Anne Murphy’s new book invites us to consider a day in the life of one of the nation’s most durable institutions, the Bank of England. Taking full advantage of a thorough inspection of the Bank carried out in 1783–4, she seeks to illuminate its significance in 18th-century Britain through a tour of its principal offices and a reconstruction of its daily routines. The resultant book, Virtuous Bankers, is compelling and lively, and will please both academic and general readers.
One of the leading scholars of the City of London in the 18th century, Murphy is well placed to guide this tour, and she does so with conviction and clarity. The bulk of the book flows very well, with the Bank’s employees sequentially introduced to us as their daily tasks unfold hour by hour. Only in the final sections does the narrative pace drop a little as the author tackles the eclectic range of activities to be found at the end of the working day. This structure also helps Murphy to connect the Bank’s human denizens with its physical environment, one of the most fascinating themes of the book.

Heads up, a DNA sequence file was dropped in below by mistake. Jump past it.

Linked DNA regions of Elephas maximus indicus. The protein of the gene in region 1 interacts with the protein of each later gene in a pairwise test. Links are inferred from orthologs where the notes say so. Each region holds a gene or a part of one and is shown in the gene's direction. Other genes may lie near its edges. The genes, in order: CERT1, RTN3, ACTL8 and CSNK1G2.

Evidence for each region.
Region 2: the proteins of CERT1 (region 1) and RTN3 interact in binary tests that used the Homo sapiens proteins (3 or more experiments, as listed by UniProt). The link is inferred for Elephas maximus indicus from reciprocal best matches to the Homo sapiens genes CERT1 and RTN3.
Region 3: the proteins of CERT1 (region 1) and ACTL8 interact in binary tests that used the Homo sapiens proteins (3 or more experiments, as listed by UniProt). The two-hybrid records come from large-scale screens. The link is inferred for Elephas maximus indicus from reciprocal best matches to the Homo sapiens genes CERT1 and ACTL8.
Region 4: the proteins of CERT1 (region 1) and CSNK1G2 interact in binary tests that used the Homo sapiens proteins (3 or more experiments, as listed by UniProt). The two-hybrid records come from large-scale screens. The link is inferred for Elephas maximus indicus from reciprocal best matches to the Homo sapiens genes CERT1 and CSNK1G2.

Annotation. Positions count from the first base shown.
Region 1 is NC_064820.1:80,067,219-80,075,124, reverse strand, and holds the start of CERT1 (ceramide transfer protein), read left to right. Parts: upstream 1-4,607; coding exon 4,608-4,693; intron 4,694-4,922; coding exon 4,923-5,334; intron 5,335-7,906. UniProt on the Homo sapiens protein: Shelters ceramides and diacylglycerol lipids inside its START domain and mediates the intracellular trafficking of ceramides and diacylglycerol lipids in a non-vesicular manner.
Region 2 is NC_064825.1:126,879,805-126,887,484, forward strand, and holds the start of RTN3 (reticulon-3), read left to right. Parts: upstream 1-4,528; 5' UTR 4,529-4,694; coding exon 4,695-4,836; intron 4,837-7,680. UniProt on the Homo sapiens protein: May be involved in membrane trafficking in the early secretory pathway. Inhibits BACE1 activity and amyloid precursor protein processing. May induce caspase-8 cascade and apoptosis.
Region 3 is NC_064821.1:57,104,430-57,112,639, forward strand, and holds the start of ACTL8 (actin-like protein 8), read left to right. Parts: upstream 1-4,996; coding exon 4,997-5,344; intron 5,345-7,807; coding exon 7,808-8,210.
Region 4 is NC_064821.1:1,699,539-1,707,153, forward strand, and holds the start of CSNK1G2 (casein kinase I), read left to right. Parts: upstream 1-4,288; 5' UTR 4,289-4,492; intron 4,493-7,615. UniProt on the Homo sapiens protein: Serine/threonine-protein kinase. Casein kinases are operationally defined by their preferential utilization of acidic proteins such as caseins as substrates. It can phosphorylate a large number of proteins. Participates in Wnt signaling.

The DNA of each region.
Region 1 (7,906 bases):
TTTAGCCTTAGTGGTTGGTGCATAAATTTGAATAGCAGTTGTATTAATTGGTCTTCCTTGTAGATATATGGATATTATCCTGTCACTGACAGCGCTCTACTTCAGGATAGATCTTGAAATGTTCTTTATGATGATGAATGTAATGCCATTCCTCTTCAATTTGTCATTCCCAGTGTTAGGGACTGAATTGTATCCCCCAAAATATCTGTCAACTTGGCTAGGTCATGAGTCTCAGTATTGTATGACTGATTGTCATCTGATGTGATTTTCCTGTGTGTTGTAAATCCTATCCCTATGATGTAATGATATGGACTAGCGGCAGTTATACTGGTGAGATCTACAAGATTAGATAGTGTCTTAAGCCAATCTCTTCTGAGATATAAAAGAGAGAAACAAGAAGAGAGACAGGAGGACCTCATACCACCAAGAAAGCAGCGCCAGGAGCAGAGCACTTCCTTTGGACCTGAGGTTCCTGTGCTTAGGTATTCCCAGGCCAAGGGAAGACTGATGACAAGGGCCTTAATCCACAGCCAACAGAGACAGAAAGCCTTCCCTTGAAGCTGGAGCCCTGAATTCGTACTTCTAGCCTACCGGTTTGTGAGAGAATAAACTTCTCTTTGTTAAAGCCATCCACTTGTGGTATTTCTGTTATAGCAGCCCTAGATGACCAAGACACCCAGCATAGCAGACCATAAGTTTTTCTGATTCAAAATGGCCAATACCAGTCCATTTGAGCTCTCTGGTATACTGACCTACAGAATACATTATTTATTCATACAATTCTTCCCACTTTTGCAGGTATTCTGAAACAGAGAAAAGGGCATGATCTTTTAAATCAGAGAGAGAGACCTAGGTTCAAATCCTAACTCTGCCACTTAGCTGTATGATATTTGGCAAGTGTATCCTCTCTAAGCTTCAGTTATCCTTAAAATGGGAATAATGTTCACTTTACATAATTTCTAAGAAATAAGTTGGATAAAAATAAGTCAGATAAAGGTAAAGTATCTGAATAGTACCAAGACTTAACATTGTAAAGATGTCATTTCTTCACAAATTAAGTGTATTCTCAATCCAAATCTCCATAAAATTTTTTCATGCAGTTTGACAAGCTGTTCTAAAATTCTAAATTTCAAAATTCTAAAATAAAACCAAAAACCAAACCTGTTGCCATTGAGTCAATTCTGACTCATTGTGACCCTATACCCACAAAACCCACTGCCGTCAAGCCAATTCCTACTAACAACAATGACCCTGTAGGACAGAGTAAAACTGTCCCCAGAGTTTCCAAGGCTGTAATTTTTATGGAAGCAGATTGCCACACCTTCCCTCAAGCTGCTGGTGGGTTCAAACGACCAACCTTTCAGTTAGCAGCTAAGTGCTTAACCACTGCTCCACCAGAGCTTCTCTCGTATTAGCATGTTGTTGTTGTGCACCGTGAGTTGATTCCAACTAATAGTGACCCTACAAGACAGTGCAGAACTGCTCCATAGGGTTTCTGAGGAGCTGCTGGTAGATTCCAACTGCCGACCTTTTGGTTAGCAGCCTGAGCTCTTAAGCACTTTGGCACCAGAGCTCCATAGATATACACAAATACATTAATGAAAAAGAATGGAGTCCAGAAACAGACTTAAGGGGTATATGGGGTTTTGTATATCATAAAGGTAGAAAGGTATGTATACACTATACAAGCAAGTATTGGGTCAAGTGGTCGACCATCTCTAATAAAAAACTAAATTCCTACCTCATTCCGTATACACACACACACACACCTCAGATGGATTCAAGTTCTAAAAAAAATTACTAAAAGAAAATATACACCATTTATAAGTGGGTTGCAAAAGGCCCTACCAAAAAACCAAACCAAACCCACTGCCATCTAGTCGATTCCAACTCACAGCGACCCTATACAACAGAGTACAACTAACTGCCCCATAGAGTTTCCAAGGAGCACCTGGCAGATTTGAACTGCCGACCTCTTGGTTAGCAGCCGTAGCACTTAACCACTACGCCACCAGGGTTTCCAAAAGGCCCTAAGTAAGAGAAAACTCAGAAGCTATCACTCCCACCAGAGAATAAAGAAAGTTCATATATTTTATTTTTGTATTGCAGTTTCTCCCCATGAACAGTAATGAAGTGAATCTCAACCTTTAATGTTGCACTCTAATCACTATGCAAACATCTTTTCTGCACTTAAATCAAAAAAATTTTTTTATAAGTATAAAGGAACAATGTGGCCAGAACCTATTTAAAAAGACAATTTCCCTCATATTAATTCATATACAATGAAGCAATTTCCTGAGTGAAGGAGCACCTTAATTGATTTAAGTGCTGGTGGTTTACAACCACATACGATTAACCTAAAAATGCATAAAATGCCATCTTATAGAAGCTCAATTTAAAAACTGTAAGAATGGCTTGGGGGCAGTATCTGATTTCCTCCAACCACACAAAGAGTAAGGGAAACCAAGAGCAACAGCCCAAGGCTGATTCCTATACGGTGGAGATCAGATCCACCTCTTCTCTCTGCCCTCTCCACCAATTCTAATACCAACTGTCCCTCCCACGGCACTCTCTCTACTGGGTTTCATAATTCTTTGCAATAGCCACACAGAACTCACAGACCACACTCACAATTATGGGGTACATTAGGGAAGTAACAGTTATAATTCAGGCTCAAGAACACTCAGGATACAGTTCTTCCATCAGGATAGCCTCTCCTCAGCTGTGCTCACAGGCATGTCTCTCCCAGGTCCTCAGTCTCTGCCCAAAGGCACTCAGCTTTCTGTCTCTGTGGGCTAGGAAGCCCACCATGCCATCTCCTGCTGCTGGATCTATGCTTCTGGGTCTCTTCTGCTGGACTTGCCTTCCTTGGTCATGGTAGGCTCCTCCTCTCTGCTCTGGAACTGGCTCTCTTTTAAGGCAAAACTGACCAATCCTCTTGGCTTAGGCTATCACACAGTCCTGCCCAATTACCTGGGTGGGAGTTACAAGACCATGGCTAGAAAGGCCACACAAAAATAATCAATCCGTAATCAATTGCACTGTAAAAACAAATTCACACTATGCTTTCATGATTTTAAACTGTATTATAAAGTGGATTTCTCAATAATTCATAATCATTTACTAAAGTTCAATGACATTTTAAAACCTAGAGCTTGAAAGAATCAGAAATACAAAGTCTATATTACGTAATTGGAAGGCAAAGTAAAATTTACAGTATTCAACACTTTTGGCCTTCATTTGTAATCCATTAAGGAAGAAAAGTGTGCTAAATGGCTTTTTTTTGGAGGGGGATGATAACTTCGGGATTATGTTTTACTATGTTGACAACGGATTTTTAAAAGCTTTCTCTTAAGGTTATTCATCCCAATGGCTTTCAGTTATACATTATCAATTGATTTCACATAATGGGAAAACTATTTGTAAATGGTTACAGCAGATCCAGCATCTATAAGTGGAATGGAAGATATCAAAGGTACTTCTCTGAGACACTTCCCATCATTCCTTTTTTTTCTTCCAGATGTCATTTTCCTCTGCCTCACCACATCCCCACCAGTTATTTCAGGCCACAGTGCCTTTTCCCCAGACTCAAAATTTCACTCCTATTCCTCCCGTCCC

The undoubted heroes of Murphy’s story are the Bank’s cadre of over three hundred clerks. With technology still limited to quill and ink, the processing of the core business of the national bank was entrusted to a number of dedicated teams, which spent long hours performing monotonous tasks to